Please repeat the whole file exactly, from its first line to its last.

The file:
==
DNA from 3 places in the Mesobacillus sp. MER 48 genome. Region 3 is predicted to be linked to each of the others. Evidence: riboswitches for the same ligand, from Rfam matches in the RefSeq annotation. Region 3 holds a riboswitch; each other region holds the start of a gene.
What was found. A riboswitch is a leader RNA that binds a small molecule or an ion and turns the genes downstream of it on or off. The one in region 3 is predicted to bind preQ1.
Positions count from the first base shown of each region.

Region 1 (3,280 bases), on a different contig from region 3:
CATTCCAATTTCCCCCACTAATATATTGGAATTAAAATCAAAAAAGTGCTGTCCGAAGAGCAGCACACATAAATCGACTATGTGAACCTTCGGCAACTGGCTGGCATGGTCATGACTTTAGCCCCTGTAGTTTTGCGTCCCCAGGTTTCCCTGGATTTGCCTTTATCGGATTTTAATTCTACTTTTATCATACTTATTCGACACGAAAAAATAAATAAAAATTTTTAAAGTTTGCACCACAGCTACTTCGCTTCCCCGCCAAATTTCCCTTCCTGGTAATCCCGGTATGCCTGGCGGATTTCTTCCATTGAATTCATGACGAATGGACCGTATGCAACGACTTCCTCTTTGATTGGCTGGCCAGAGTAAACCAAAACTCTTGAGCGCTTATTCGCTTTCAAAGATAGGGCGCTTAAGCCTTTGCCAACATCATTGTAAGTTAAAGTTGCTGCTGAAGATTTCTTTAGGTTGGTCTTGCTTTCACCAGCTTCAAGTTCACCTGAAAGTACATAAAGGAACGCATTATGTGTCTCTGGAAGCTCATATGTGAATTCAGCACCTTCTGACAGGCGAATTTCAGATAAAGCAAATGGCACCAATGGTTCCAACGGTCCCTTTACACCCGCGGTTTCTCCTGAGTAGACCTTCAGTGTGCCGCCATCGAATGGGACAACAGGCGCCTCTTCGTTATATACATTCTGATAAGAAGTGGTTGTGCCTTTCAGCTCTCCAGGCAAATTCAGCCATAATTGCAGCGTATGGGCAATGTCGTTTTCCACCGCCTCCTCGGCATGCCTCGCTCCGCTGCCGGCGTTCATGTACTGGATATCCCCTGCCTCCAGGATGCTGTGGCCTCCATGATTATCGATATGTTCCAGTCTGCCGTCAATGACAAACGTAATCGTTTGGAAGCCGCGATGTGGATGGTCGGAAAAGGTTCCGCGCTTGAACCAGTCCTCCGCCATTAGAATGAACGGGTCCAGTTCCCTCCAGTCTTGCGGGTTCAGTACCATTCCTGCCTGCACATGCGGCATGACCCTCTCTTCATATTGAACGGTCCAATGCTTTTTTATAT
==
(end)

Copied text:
DNA from 3 places in the Mesobacillus sp. MER 48 genome. Region 3 is predicted to be linked to each of the others. Evidence: riboswitches for the same ligand, from Rfam matches in the RefSeq annotation. Region 3 holds a riboswitch; each other region holds the start of a gene.
What was found. A riboswitch is a leader RNA that binds a small molecule or an ion and turns the genes downstream of it on or off. The one in region 3 is predicted to bind preQ1.
Positions count from the first base shown of each region.

Region 1 (3,280 bases), on a different contig from region 3:
CATTCCAATTTCCCCCACTAATATATTGGAATTAAAATCAAAAAAGTGCTGTCCGAAGAGCAGCACACATAAATCGACTATGTGAACCTTCGGCAACTGGCTGGCATGGTCATGACTTTAGCCCCTGTAGTTTTGCGTCCCCAGGTTTCCCTGGATTTGCCTTTATCGGATTTTAATTCTACTTTTATCATACTTATTCGACACGAAAAAATAAATAAAAATTTTTAAAGTTTGCACCACAGCTACTTCGCTTCCCCGCCAAATTTCCCTTCCTGGTAATCCCGGTATGCCTGGCGGATTTCTTCCATTGAATTCATGACGAATGGACCGTATGCAACGACTTCCTCTTTGATTGGCTGGCCAGAGTAAACCAAAACTCTTGAGCGCTTATTCGCTTTCAAAGATAGGGCGCTTAAGCCTTTGCCAACATCATTGTAAGTTAAAGTTGCTGCTGAAGATTTCTTTAGGTTGGTCTTGCTTTCACCAGCTTCAAGTTCACCTGAAAGTACATAAAGGAACGCATTATGTGTCTCTGGAAGCTCATATGTGAATTCAGCACCTTCTGACAGGCGAATTTCAGATAAAGCAAATGGCACCAATGGTTCCAACGGTCCCTTTACACCCGCGGTTTCTCCTGAGTAGACCTTCAGTGTGCCGCCATCGAATGGGACAACAGGCGCCTCTTCGTTATATACATTCTGATAAGAAGTGGTTGTGCCTTTCAGCTCTCCAGGCAAATTCAGCCATAATTGCAGCGTATGGGCAATGTCGTTTTCCACCGCCTCCTCGGCATGCCTCGCTCCGCTGCCGGCGTTCATGTACTGGATATCCCCTGCCTCCAGGATGCTGTGGCCTCCATGATTATCGATATGTTCCAGTCTGCCGTCAATGACAAACGTAATCGTTTGGAAGCCGCGATGTGGATGGTCGGAAAAGGTTCCGCGCTTGAACCAGTCCTCCGCCATTAGAATGAACGGGTCCAGTTCCCTCCAGTCTTGCGGGTTCAGTACCATTCCTGCCTGCACATGCGGCATGACCCTCTCTTCATATTGAACGGTCCAATGCTTTTTTATAT